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Shipping getting onboard the blockchain train

The supply chain is “the nirvana of blockchains” with many applications where they can be employed. According to Guardtime chief risk officer David Piesse, the key to making it successful is making sure everybody who is involved in the supply chain gets onboard.

The use of block chain as a disruptive technology has already made inroads into the shipping industry with the launch of the world’s first global platform using the technology for the marine insurance industry in September.

This platform, launched by Ernst & Young and Guardtime in collaboration with Maersk, Microsoft and several key insurance industry partners, promises to change the way marine insurance is handled, with a focus on increasing transparency and better pricing.

These are characteristics that can also be applied to the ship management industry, Fleet Management gm and assistant to md Vikrant Gusain told Seatrade Maritime News. While conceding that not all of the thousands of shipments and transactions a typical ship management company goes through in a month can be put on a block chain, he said if 60% to 70% of the most important transactions can be captured that would help improve transparency significantly.

This would have benefits all through the system, from providing captains more clarity on when their spares will arrive, to giving owners more accountability on cash-outs and payments and expenses, Gusain added.

Anglo-Eastern ceo Bjorn Hojgaard saw other applications as well. “I can see the potential value for anything where title is important. So when ships are bought and sold, or even for freight contracts and bunker transactions,” he said.

Hojgaard noted however that the relatively slow speed and inefficiency of dealing with a large volume of transaction is a disadvantage in using the technology for many parts of the ship management industry.

Piesse however does not see it as being much of a problem. The key issue is scalability rather than speed per se, he said. By doing things a bit at a time rather than processing huge amounts of data at one go, transaction speeds can be significantly improved.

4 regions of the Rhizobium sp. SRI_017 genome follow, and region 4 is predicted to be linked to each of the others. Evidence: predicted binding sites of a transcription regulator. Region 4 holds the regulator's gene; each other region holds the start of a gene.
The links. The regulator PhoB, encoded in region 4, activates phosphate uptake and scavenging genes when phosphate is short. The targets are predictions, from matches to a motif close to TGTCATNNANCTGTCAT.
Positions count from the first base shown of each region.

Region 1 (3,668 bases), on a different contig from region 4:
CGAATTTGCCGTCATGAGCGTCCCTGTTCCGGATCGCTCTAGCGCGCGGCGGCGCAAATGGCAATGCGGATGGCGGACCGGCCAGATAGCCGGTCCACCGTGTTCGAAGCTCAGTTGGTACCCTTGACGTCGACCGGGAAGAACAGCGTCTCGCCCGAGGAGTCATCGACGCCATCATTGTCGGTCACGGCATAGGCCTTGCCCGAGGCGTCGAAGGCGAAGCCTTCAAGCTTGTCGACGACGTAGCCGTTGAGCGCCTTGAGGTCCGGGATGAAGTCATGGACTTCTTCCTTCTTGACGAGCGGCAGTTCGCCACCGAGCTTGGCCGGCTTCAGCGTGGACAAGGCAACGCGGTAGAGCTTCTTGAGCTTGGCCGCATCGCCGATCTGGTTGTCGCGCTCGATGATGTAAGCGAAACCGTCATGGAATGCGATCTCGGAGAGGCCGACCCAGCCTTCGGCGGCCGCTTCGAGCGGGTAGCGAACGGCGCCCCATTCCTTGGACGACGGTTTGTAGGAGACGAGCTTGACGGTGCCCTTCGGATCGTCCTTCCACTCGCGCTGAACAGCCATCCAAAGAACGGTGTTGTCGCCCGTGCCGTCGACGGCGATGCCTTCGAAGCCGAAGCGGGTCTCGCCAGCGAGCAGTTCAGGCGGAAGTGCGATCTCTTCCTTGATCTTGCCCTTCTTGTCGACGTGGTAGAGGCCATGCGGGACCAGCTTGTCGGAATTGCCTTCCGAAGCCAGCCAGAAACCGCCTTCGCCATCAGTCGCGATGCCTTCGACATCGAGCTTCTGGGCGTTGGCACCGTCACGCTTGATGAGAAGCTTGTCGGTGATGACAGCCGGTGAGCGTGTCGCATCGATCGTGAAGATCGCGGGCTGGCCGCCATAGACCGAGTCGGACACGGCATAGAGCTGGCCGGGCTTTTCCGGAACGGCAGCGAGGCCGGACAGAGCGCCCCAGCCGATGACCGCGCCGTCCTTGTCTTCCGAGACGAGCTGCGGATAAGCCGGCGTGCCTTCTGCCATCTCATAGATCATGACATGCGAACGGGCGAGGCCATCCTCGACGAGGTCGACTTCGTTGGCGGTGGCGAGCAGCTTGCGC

Indeed the industry is constantly coming up with solutions. For example there has been work done on a technology called “sharding”, which essentially splits the network into smaller pieces, or shards, to boost transaction speeds.

The other key issue is getting the block chain to gain acceptance by signing people onboard. Giving incentives along with the tokens that are needed to use the system is one way to boost usage and currency.

Piesse acknowledges however that there are still barriers to acceptance such as resistance to change that may be harder to overcome. Interoperability is also an issue, with the industry having to come to terms with setting out common standards and platforms that all can use.

Change however is no doubt coming to the shipping industry. With giants such as UPS and Maersk making bold first moves into the space.

UPS has announced that it will join the Blockchain in Transport Alliance (BiTA), a forum for the development of blockchain technology standards and education for the freight industry which hopes to spur standards development for the shipping industry as a whole by implementing a secure blockchain system.

Apart from the marine insurance tie-up with Microsoft and Guardtime, Maersk is also working with IBM on a blockchain solution that will help to digitize the supply chain process and reduce paperwork and the associated security risk that entails.

“The technology is getting much more robust and everyone is getting in,” said Piesse, warning that the fear of missing out is very real.

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